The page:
By Simbarashe Sithole
MASHONALAND Central Provincial Affairs minister Monica Mavhunga has called on local traditional leaders to help enforce the Plant Pest and Diseases Act (Chapter 19:08) following an increase in outbreaks of crop diseases in the province.
Speaking at a tobacco plant health awareness workshop in Bindura on Tuesday, Mavhunga who was represented by her acting deputy director Admore Shereni, said traditional leaders should ensure plant health and preservation of the environment.
“In spite of the achievements in the tobacco sector, the country has continued to face outbreaks of tobacco pests and diseases that threaten the production of tobacco and other solanaceous crops. Traditional chiefs, you also carry the responsibility of ensuring plant health and preservation of the environment,” Mavhunga said.
“For management of pests diseases, the Lands, Agriculture, Water, Climate and Rural Resettlement ministry is mandated to enforce compliance under the Plant Pest and Diseases Act (Chapter 19:08). The ministry will continue to develop appropriate legislation, regulation and policies to facilitate agriculture and agribusiness.”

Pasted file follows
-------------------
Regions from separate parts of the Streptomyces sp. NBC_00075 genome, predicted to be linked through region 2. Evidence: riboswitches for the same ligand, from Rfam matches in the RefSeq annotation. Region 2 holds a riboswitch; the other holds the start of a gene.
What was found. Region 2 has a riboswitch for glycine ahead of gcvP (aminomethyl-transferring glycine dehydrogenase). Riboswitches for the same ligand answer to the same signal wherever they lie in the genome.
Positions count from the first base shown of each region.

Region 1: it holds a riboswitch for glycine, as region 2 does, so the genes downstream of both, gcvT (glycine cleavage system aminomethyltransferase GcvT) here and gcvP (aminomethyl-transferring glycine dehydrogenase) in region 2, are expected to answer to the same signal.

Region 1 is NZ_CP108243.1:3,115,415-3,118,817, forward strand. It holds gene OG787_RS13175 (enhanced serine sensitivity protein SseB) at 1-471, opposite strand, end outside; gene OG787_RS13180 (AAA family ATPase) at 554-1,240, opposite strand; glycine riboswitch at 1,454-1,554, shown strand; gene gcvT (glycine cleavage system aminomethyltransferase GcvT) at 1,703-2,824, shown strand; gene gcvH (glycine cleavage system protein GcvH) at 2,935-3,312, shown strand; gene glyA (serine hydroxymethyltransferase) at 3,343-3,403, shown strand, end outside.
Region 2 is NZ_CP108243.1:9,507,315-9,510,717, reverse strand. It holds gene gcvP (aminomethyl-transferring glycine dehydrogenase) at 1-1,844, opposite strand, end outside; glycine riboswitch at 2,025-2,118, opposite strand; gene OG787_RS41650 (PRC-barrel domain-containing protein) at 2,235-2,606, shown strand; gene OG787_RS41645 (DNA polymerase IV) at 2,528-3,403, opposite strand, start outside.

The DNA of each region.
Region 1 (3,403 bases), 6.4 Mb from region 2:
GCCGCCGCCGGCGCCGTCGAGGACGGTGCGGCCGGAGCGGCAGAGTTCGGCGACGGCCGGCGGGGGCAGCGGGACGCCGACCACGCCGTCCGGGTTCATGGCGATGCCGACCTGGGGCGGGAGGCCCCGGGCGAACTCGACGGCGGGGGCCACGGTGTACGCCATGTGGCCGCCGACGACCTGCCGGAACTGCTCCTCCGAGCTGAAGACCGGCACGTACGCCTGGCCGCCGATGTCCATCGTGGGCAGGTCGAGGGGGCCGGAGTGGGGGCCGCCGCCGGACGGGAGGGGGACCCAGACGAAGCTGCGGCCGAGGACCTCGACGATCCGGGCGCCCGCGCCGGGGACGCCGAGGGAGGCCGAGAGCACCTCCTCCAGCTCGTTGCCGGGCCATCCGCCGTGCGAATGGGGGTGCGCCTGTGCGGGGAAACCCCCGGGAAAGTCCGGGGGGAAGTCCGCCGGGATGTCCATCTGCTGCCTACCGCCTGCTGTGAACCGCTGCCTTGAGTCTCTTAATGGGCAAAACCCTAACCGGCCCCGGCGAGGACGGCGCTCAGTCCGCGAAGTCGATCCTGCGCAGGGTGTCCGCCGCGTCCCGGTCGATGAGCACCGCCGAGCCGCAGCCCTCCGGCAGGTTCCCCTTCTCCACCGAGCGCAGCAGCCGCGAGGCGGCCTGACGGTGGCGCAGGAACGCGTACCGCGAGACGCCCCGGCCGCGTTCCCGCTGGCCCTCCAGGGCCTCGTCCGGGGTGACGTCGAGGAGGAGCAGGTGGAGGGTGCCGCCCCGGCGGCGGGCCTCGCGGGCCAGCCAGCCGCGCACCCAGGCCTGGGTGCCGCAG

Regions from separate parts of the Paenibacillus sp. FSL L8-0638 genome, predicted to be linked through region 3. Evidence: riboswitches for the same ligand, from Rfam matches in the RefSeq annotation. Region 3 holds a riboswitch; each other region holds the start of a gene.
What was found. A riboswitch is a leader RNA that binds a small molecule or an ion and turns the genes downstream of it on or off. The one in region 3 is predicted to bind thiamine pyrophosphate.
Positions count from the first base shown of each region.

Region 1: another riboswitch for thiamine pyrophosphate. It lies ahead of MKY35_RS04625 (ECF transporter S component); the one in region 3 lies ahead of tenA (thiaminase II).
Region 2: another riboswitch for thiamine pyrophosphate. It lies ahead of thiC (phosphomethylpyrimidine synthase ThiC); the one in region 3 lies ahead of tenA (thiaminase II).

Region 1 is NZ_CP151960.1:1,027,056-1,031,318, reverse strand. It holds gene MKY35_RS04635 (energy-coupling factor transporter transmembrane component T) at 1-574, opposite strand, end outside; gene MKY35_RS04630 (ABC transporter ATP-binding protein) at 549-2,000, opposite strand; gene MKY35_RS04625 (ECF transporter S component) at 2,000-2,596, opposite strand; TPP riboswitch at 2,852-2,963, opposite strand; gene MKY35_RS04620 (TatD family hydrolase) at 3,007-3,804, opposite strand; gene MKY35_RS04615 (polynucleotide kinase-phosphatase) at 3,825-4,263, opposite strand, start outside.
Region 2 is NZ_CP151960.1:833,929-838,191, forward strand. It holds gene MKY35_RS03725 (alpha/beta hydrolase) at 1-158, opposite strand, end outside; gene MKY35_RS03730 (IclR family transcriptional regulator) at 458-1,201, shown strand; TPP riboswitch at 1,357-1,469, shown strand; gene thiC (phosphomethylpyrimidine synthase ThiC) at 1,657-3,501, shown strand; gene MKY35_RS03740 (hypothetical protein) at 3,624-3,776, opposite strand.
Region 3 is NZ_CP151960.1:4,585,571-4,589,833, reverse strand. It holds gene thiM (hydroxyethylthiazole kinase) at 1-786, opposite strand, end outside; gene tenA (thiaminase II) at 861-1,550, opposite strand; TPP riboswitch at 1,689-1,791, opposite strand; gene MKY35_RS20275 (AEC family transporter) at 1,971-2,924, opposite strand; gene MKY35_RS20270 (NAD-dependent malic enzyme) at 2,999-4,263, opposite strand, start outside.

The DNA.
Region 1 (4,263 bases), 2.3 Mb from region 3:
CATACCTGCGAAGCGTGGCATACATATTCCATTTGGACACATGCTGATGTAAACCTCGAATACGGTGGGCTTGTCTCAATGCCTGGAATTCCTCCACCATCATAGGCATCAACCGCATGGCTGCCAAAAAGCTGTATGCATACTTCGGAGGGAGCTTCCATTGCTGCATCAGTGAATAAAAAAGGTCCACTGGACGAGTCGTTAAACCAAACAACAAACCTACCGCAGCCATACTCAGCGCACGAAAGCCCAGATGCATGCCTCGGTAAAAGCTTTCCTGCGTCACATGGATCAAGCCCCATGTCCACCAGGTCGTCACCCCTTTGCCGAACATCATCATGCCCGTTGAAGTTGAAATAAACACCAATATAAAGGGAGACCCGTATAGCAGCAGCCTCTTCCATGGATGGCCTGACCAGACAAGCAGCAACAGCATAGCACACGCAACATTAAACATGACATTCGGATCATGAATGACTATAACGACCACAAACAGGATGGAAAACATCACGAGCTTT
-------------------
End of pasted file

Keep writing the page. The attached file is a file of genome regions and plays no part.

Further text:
Mavhunga attributed the outbreaks of pests and diseases to poor farming methods by the tobacco farmers.
“This has mainly been attributed to failure by farmers to adhere to the tobacco planting calendar as stipulated by the Plant Pest and Diseases Act. There is an increase in the aphid population and outbreaks of tobacco viruses(tobacco mosaic virus and potato ‘Y’ virus),” she said.
“Crop pests, if not managed, have potential negative effects on yield, production costs, livelihoods and exports (agricultural trade). Crop yields and quality can be reduced significantly if these pests are not well managed. Some of these emerging pests have been reported in more than one crop, for example, Potato Y virus has been reported in tobacco, potatoes and tomatoes.”
Speaking at the same event, Mashonaland Central provincial extension officer Stanslaus Tapererwa implored chiefs to deal with the issues through implimentation of proper procedures while clearing the land for tobacco planting.
“I want to remind our chiefs that in their areas, tobacco farmers should not uproot stalks, something which is contributing to the outbreaks of diseases and pests. The same people are cutting down trees, thereby destroying the environment. May you enforce the law by giving deterrent sentences to the culprits without fear or favour,” Tapererwa said.
Senator for Mashonaland Central Chief Nembire blamed the Tobacco Industry Marketing Board (Timb) and the Forestry Commission for issuing letters to tobacco farmers, allowing them to chopdown trees.
“Corruption has taken over at Timb and the Forestry Commission. Many farmers in our areas have letters which allow them to cutdown trees, thereby compromising our authority in dealing with environmental issues,” Nembire lamented.